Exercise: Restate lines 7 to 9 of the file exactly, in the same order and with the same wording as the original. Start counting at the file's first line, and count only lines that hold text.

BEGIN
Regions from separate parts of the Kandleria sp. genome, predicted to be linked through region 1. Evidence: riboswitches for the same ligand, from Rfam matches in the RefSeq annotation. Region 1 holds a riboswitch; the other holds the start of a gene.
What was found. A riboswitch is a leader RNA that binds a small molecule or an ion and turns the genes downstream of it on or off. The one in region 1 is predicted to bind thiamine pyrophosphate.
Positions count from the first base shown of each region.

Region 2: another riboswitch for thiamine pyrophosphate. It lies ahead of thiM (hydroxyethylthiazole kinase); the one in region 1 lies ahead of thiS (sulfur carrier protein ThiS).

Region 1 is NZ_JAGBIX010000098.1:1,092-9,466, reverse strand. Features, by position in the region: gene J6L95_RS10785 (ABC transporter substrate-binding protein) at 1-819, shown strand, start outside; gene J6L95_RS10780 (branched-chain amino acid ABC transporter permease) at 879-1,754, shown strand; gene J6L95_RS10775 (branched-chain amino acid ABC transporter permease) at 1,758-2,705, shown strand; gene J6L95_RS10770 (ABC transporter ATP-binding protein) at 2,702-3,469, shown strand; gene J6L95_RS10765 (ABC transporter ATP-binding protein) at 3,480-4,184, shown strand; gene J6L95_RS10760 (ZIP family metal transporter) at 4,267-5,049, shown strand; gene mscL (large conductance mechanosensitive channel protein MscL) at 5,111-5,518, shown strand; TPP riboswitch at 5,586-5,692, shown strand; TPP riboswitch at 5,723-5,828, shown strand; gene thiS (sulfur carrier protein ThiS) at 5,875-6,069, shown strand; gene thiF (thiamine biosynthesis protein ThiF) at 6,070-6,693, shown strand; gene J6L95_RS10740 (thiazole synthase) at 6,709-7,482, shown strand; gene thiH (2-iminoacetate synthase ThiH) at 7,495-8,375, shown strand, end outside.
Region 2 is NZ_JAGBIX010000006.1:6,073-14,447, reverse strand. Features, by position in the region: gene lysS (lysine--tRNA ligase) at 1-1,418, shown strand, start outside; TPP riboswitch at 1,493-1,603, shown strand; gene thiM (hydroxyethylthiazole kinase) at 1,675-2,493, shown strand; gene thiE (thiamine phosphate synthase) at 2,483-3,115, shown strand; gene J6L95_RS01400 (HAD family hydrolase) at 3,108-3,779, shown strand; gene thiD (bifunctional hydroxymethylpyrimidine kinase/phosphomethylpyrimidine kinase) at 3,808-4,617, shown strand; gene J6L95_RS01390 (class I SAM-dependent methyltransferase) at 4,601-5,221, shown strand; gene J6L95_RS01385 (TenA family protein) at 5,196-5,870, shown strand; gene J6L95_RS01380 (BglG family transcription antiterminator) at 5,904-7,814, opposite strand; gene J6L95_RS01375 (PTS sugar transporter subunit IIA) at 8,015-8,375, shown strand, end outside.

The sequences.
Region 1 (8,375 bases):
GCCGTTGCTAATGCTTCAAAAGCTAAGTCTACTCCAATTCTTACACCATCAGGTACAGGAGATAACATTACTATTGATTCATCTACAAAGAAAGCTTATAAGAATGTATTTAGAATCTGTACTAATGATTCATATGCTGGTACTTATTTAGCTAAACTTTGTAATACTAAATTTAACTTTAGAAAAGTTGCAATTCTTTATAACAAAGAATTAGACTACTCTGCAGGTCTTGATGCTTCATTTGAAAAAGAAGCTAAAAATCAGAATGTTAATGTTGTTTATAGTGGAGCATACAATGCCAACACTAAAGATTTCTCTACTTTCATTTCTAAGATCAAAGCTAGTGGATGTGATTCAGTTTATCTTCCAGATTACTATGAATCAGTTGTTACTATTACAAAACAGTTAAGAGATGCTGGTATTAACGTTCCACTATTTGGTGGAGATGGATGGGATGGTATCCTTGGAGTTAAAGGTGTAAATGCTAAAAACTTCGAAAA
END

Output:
The sequences.
Region 1 (8,375 bases):
GCCGTTGCTAATGCTTCAAAAGCTAAGTCTACTCCAATTCTTACACCATCAGGTACAGGAGATAACATTACTATTGATTCATCTACAAAGAAAGCTTATAAGAATGTATTTAGAATCTGTACTAATGATTCATATGCTGGTACTTATTTAGCTAAACTTTGTAATACTAAATTTAACTTTAGAAAAGTTGCAATTCTTTATAACAAAGAATTAGACTACTCTGCAGGTCTTGATGCTTCATTTGAAAAAGAAGCTAAAAATCAGAATGTTAATGTTGTTTATAGTGGAGCATACAATGCCAACACTAAAGATTTCTCTACTTTCATTTCTAAGATCAAAGCTAGTGGATGTGATTCAGTTTATCTTCCAGATTACTATGAATCAGTTGTTACTATTACAAAACAGTTAAGAGATGCTGGTATTAACGTTCCACTATTTGGTGGAGATGGATGGGATGGTATCCTTGGAGTTAAAGGTGTAAATGCTAAAAACTTCGAAAA